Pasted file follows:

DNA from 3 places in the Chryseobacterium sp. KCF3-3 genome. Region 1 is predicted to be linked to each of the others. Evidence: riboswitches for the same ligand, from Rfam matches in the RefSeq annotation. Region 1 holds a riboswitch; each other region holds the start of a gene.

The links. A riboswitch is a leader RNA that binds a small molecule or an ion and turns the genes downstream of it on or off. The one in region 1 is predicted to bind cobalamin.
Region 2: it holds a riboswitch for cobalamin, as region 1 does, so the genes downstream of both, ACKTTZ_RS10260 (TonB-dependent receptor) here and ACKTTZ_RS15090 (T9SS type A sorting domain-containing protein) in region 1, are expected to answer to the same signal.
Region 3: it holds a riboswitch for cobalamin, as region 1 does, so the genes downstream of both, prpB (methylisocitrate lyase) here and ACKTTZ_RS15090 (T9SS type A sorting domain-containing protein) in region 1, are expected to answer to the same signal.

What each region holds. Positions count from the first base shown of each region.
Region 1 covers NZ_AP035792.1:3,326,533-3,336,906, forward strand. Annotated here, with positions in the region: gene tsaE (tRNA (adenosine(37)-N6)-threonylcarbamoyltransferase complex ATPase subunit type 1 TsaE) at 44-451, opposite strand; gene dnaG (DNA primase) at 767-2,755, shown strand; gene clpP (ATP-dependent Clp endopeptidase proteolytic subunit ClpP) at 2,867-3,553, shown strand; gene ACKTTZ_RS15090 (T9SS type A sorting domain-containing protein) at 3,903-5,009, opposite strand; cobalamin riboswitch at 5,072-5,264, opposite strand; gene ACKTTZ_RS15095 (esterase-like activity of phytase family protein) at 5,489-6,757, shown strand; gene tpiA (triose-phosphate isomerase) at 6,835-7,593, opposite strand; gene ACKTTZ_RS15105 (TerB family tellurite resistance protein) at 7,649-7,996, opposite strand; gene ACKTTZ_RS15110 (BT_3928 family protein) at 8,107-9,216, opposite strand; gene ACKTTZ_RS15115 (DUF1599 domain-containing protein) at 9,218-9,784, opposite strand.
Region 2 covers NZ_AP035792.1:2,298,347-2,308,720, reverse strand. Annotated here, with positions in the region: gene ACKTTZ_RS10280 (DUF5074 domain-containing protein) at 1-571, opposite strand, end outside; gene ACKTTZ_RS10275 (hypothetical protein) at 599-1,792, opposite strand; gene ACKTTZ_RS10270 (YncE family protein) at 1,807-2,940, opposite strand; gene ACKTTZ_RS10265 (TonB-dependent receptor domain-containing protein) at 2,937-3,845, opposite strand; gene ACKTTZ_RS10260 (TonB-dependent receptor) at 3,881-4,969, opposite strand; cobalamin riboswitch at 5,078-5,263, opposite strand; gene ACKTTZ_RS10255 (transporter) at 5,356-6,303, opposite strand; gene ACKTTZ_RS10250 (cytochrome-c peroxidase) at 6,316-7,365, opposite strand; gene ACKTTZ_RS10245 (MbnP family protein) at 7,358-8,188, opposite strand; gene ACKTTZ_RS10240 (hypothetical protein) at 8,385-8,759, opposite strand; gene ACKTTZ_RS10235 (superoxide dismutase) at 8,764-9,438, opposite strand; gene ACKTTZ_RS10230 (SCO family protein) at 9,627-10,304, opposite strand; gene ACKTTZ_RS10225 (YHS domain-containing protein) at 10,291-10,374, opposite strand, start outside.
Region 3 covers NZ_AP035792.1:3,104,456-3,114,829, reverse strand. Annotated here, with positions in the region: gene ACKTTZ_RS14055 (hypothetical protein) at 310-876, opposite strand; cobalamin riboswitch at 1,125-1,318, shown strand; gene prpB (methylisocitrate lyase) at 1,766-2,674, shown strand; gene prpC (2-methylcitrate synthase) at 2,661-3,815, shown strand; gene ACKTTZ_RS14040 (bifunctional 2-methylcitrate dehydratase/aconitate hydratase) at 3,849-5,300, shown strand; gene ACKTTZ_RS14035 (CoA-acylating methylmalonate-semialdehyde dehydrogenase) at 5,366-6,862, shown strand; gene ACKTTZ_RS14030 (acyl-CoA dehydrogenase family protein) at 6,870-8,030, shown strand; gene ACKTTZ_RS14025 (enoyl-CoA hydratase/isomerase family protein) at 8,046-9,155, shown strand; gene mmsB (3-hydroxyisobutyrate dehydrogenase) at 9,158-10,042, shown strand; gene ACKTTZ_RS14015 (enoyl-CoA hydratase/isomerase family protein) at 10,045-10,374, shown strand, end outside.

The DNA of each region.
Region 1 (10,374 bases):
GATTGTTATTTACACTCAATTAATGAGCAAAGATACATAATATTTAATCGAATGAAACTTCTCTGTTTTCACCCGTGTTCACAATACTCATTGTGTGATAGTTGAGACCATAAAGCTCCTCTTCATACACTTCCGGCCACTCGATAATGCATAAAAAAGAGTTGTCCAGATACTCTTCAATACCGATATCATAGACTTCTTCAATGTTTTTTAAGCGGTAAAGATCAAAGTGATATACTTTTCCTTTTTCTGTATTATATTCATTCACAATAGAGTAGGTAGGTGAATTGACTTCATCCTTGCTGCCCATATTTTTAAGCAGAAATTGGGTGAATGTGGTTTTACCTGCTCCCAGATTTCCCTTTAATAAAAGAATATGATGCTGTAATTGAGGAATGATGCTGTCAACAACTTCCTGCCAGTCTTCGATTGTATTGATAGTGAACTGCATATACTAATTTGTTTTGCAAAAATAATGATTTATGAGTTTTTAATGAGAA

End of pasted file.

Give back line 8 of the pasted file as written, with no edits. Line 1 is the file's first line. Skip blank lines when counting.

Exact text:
Region 3 covers NZ_AP035792.1:3,104,456-3,114,829, reverse strand. Annotated here, with positions in the region: gene ACKTTZ_RS14055 (hypothetical protein) at 310-876, opposite strand; cobalamin riboswitch at 1,125-1,318, shown strand; gene prpB (methylisocitrate lyase) at 1,766-2,674, shown strand; gene prpC (2-methylcitrate synthase) at 2,661-3,815, shown strand; gene ACKTTZ_RS14040 (bifunctional 2-methylcitrate dehydratase/aconitate hydratase) at 3,849-5,300, shown strand; gene ACKTTZ_RS14035 (CoA-acylating methylmalonate-semialdehyde dehydrogenase) at 5,366-6,862, shown strand; gene ACKTTZ_RS14030 (acyl-CoA dehydrogenase family protein) at 6,870-8,030, shown strand; gene ACKTTZ_RS14025 (enoyl-CoA hydratase/isomerase family protein) at 8,046-9,155, shown strand; gene mmsB (3-hydroxyisobutyrate dehydrogenase) at 9,158-10,042, shown strand; gene ACKTTZ_RS14015 (enoyl-CoA hydratase/isomerase family protein) at 10,045-10,374, shown strand, end outside.